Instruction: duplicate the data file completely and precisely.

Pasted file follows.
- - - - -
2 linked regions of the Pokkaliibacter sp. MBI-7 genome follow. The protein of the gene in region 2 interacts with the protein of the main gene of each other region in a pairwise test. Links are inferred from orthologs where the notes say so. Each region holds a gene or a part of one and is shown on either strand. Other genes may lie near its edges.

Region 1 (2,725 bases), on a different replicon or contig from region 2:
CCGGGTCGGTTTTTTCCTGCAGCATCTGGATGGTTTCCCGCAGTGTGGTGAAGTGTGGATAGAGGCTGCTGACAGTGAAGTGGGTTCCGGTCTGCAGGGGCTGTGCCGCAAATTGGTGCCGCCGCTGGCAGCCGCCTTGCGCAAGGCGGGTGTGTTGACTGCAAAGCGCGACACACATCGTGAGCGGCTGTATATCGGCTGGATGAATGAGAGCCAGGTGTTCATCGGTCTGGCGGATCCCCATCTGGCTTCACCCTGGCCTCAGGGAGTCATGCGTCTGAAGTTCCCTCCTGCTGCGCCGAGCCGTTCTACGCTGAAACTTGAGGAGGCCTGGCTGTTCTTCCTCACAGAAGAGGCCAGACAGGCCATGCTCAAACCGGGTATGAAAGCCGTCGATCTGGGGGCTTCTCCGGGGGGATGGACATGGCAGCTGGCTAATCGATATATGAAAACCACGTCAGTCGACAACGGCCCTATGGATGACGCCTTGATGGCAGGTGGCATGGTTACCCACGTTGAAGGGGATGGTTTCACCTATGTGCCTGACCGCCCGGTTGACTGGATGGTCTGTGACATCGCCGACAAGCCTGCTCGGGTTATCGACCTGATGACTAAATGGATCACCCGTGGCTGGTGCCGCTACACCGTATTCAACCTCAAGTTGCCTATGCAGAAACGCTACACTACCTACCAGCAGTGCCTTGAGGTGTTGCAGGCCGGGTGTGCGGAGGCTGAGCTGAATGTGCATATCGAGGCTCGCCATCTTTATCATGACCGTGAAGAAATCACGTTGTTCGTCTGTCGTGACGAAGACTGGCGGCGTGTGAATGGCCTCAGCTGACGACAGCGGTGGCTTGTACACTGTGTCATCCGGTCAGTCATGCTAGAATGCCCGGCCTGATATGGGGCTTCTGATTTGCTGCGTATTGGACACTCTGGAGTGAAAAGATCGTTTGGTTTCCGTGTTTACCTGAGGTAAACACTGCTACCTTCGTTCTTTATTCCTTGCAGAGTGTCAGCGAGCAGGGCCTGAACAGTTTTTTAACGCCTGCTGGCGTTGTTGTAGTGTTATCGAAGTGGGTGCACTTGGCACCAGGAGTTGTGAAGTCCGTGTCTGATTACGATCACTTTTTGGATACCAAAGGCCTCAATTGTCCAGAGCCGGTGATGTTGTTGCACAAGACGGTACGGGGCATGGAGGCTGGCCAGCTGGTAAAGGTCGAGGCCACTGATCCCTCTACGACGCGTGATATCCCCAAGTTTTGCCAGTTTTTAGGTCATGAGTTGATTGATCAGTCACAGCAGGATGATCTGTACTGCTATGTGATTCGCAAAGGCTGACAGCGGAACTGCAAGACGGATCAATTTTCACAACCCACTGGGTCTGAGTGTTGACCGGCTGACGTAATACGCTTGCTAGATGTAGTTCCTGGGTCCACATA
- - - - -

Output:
2 linked regions of the Pokkaliibacter sp. MBI-7 genome follow. The protein of the gene in region 2 interacts with the protein of the main gene of each other region in a pairwise test. Links are inferred from orthologs where the notes say so. Each region holds a gene or a part of one and is shown on either strand. Other genes may lie near its edges.

Region 1 (2,725 bases), on a different replicon or contig from region 2:
CCGGGTCGGTTTTTTCCTGCAGCATCTGGATGGTTTCCCGCAGTGTGGTGAAGTGTGGATAGAGGCTGCTGACAGTGAAGTGGGTTCCGGTCTGCAGGGGCTGTGCCGCAAATTGGTGCCGCCGCTGGCAGCCGCCTTGCGCAAGGCGGGTGTGTTGACTGCAAAGCGCGACACACATCGTGAGCGGCTGTATATCGGCTGGATGAATGAGAGCCAGGTGTTCATCGGTCTGGCGGATCCCCATCTGGCTTCACCCTGGCCTCAGGGAGTCATGCGTCTGAAGTTCCCTCCTGCTGCGCCGAGCCGTTCTACGCTGAAACTTGAGGAGGCCTGGCTGTTCTTCCTCACAGAAGAGGCCAGACAGGCCATGCTCAAACCGGGTATGAAAGCCGTCGATCTGGGGGCTTCTCCGGGGGGATGGACATGGCAGCTGGCTAATCGATATATGAAAACCACGTCAGTCGACAACGGCCCTATGGATGACGCCTTGATGGCAGGTGGCATGGTTACCCACGTTGAAGGGGATGGTTTCACCTATGTGCCTGACCGCCCGGTTGACTGGATGGTCTGTGACATCGCCGACAAGCCTGCTCGGGTTATCGACCTGATGACTAAATGGATCACCCGTGGCTGGTGCCGCTACACCGTATTCAACCTCAAGTTGCCTATGCAGAAACGCTACACTACCTACCAGCAGTGCCTTGAGGTGTTGCAGGCCGGGTGTGCGGAGGCTGAGCTGAATGTGCATATCGAGGCTCGCCATCTTTATCATGACCGTGAAGAAATCACGTTGTTCGTCTGTCGTGACGAAGACTGGCGGCGTGTGAATGGCCTCAGCTGACGACAGCGGTGGCTTGTACACTGTGTCATCCGGTCAGTCATGCTAGAATGCCCGGCCTGATATGGGGCTTCTGATTTGCTGCGTATTGGACACTCTGGAGTGAAAAGATCGTTTGGTTTCCGTGTTTACCTGAGGTAAACACTGCTACCTTCGTTCTTTATTCCTTGCAGAGTGTCAGCGAGCAGGGCCTGAACAGTTTTTTAACGCCTGCTGGCGTTGTTGTAGTGTTATCGAAGTGGGTGCACTTGGCACCAGGAGTTGTGAAGTCCGTGTCTGATTACGATCACTTTTTGGATACCAAAGGCCTCAATTGTCCAGAGCCGGTGATGTTGTTGCACAAGACGGTACGGGGCATGGAGGCTGGCCAGCTGGTAAAGGTCGAGGCCACTGATCCCTCTACGACGCGTGATATCCCCAAGTTTTGCCAGTTTTTAGGTCATGAGTTGATTGATCAGTCACAGCAGGATGATCTGTACTGCTATGTGATTCGCAAAGGCTGACAGCGGAACTGCAAGACGGATCAATTTTCACAACCCACTGGGTCTGAGTGTTGACCGGCTGACGTAATACGCTTGCTAGATGTAGTTCCTGGGTCCACATA